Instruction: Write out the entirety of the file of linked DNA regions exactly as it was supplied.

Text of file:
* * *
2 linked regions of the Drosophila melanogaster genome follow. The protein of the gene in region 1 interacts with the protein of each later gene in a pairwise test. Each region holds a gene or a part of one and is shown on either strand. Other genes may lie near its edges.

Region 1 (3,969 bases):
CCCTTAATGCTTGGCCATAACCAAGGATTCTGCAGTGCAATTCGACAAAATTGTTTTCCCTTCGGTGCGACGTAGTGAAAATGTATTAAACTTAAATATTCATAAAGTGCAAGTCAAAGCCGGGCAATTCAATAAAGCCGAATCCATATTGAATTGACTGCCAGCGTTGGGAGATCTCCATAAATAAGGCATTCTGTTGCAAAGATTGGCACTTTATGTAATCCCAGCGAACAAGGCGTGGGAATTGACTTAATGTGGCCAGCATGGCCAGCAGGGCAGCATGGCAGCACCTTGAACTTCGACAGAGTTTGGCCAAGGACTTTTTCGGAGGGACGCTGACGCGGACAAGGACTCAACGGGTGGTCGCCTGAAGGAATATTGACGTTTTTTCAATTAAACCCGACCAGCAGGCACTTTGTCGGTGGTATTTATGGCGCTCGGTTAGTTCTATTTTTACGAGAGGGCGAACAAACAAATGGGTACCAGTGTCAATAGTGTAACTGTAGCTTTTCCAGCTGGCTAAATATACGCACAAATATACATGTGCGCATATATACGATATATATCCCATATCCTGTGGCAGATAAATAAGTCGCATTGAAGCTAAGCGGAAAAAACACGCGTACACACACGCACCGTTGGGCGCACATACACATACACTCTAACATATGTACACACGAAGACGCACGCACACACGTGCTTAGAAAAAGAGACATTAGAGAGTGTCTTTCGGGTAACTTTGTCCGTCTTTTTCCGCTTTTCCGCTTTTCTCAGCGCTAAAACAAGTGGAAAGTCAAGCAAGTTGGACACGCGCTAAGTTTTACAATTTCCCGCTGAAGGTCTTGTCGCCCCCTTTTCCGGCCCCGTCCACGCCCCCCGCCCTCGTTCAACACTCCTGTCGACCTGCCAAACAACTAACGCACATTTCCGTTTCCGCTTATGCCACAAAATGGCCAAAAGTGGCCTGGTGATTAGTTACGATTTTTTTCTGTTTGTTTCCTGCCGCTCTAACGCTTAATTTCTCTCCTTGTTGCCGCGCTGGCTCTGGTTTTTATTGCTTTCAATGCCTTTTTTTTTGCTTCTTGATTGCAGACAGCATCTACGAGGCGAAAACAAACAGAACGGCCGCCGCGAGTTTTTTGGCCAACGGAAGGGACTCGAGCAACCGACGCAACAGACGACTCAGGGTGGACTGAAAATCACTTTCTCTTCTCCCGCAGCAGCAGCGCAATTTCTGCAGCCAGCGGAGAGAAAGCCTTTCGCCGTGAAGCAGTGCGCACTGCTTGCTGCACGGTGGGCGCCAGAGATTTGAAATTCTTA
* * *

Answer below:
2 linked regions of the Drosophila melanogaster genome follow. The protein of the gene in region 1 interacts with the protein of each later gene in a pairwise test. Each region holds a gene or a part of one and is shown on either strand. Other genes may lie near its edges.

Region 1 (3,969 bases):
CCCTTAATGCTTGGCCATAACCAAGGATTCTGCAGTGCAATTCGACAAAATTGTTTTCCCTTCGGTGCGACGTAGTGAAAATGTATTAAACTTAAATATTCATAAAGTGCAAGTCAAAGCCGGGCAATTCAATAAAGCCGAATCCATATTGAATTGACTGCCAGCGTTGGGAGATCTCCATAAATAAGGCATTCTGTTGCAAAGATTGGCACTTTATGTAATCCCAGCGAACAAGGCGTGGGAATTGACTTAATGTGGCCAGCATGGCCAGCAGGGCAGCATGGCAGCACCTTGAACTTCGACAGAGTTTGGCCAAGGACTTTTTCGGAGGGACGCTGACGCGGACAAGGACTCAACGGGTGGTCGCCTGAAGGAATATTGACGTTTTTTCAATTAAACCCGACCAGCAGGCACTTTGTCGGTGGTATTTATGGCGCTCGGTTAGTTCTATTTTTACGAGAGGGCGAACAAACAAATGGGTACCAGTGTCAATAGTGTAACTGTAGCTTTTCCAGCTGGCTAAATATACGCACAAATATACATGTGCGCATATATACGATATATATCCCATATCCTGTGGCAGATAAATAAGTCGCATTGAAGCTAAGCGGAAAAAACACGCGTACACACACGCACCGTTGGGCGCACATACACATACACTCTAACATATGTACACACGAAGACGCACGCACACACGTGCTTAGAAAAAGAGACATTAGAGAGTGTCTTTCGGGTAACTTTGTCCGTCTTTTTCCGCTTTTCCGCTTTTCTCAGCGCTAAAACAAGTGGAAAGTCAAGCAAGTTGGACACGCGCTAAGTTTTACAATTTCCCGCTGAAGGTCTTGTCGCCCCCTTTTCCGGCCCCGTCCACGCCCCCCGCCCTCGTTCAACACTCCTGTCGACCTGCCAAACAACTAACGCACATTTCCGTTTCCGCTTATGCCACAAAATGGCCAAAAGTGGCCTGGTGATTAGTTACGATTTTTTTCTGTTTGTTTCCTGCCGCTCTAACGCTTAATTTCTCTCCTTGTTGCCGCGCTGGCTCTGGTTTTTATTGCTTTCAATGCCTTTTTTTTTGCTTCTTGATTGCAGACAGCATCTACGAGGCGAAAACAAACAGAACGGCCGCCGCGAGTTTTTTGGCCAACGGAAGGGACTCGAGCAACCGACGCAACAGACGACTCAGGGTGGACTGAAAATCACTTTCTCTTCTCCCGCAGCAGCAGCGCAATTTCTGCAGCCAGCGGAGAGAAAGCCTTTCGCCGTGAAGCAGTGCGCACTGCTTGCTGCACGGTGGGCGCCAGAGATTTGAAATTCTTA